Abstract 1540: Weather/Temperature Change and Heart Disease
STUDY OBJECTIVE: Although recent studies have examined the effect of weather on acute coronary syndrome and heart failure, few have examined the influence of extreme weather and rapid temperature change on emergency department admissions for acute coronary syndrome and heart failure,
METHODS: We reviewed presentations of acute coronary syndrome (n = 2381) and heart failure (n = 1802) for the years 2003 to 2006 at an urban Level I Trauma Center and Accredited Chest Pain Center, examining presentation frequency on the warmest and coldest days of their respective years. In addition, we examined the frequency of presentation on days where the absolute difference between the mean temperature of one day and the next differed by 5, 10, and 15 degrees Fahrenheit. For each of these sample sets, we analyzed the data by gender and age.
RESULTS: Frequency of presentation did not significantly change on the hottest and coldest days of the year for acute coronary syndrome (p = 0.89 hot, p = 0.63 cold) or heart failure (p = 0.51 cold, p = 0.66 hot). No significant correlation was noted between gender and temperature extremes for acute coronary syndrome (p = 0.71 cold, p = 0.62 hot) or for heart failure (p = 0.83 cold, p = 0.59 hot). Age was not significantly correlated with temperature extremes for presentations of acute coronary syndrome (p = 0.72 cold, p = 0.63 hot) or heart failure (p = 0.95 cold, p = 0.99 hot). Changes in presentation frequency for either acute coronary syndrome (ACS) or heart failure (HF) at ΔT = 5°F were not significant (p = 0.70 ACS, p = 0.67 HF), nor were they significant at ΔT = 10°F (p = 0.97 ACS, p = 0.26 HF) or ΔT = 15°F (p = 0.17 ACS, p = 0.57 HF).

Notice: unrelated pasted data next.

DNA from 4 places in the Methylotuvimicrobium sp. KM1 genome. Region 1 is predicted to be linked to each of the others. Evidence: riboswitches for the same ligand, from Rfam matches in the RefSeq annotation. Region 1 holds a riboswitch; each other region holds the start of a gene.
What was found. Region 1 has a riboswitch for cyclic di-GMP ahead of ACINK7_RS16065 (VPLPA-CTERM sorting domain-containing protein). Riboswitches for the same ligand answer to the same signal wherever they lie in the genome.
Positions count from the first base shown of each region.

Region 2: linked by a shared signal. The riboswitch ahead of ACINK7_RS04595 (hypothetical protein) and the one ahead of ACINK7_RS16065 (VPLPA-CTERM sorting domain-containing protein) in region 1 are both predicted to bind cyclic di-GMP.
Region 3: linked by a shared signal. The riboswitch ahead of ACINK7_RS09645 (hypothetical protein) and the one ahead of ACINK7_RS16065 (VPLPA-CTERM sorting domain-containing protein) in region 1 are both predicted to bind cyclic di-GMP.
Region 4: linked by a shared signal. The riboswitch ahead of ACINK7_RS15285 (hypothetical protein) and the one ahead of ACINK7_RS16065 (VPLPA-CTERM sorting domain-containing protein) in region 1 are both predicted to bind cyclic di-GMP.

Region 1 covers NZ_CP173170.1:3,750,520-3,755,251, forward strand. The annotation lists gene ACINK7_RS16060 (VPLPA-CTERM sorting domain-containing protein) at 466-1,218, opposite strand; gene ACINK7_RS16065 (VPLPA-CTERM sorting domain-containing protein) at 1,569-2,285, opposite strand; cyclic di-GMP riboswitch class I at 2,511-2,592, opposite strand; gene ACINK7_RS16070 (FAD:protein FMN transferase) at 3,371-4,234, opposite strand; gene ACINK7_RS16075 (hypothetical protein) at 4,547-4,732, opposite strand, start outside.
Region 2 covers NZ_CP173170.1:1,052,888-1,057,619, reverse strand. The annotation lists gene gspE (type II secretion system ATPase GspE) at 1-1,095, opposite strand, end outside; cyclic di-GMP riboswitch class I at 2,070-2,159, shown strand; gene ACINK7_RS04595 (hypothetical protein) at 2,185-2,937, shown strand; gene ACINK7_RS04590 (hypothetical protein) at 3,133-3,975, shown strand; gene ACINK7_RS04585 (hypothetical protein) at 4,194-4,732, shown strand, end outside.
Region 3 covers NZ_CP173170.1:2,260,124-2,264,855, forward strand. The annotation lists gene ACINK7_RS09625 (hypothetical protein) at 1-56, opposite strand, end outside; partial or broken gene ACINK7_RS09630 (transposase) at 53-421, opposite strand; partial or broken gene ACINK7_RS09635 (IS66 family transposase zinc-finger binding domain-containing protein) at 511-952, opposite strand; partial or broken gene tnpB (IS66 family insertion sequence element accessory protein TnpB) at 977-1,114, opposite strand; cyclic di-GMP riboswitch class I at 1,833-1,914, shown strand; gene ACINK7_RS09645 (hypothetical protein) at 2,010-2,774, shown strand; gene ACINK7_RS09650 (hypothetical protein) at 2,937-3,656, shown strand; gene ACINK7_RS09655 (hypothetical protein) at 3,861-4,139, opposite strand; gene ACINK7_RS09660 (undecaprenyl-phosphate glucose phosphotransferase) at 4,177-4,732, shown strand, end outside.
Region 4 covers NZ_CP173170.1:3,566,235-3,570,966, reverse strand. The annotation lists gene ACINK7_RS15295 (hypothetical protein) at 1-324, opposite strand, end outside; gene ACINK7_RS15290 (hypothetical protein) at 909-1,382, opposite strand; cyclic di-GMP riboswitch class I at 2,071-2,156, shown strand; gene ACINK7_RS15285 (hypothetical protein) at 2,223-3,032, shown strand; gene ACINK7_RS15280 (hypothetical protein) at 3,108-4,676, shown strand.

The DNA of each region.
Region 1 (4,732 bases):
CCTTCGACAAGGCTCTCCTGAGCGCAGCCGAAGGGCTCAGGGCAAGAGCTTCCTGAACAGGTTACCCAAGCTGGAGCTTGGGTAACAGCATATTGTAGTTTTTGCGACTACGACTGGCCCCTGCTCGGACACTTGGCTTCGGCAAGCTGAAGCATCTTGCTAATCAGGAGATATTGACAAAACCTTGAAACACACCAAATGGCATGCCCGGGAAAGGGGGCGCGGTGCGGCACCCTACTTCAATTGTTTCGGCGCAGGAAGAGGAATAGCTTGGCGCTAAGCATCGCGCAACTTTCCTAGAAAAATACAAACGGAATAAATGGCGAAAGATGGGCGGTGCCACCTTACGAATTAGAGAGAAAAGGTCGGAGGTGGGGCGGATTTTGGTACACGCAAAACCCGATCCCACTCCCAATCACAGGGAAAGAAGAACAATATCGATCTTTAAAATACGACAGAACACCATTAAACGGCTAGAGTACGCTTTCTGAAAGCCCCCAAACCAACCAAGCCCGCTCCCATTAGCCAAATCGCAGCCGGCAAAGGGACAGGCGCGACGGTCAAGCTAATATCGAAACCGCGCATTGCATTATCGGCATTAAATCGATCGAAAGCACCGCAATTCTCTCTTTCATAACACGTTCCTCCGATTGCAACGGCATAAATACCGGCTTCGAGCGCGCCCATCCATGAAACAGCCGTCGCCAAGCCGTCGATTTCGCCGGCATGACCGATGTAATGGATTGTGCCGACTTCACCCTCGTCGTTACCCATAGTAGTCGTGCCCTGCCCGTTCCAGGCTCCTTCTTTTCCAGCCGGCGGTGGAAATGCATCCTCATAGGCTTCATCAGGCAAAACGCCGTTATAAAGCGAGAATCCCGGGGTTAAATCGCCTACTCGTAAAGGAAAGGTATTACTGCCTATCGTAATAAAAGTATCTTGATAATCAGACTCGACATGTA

CONCLUSIONS: In theses patients, no significant correlations were noted between extreme weather events, temperature change and the presentation of acute coronary syndrome. In addition, no significant correlations were found between temperature differentials of 5, 10, or 15 °F and a diagnosis of acute coronary syndrome or heart failure.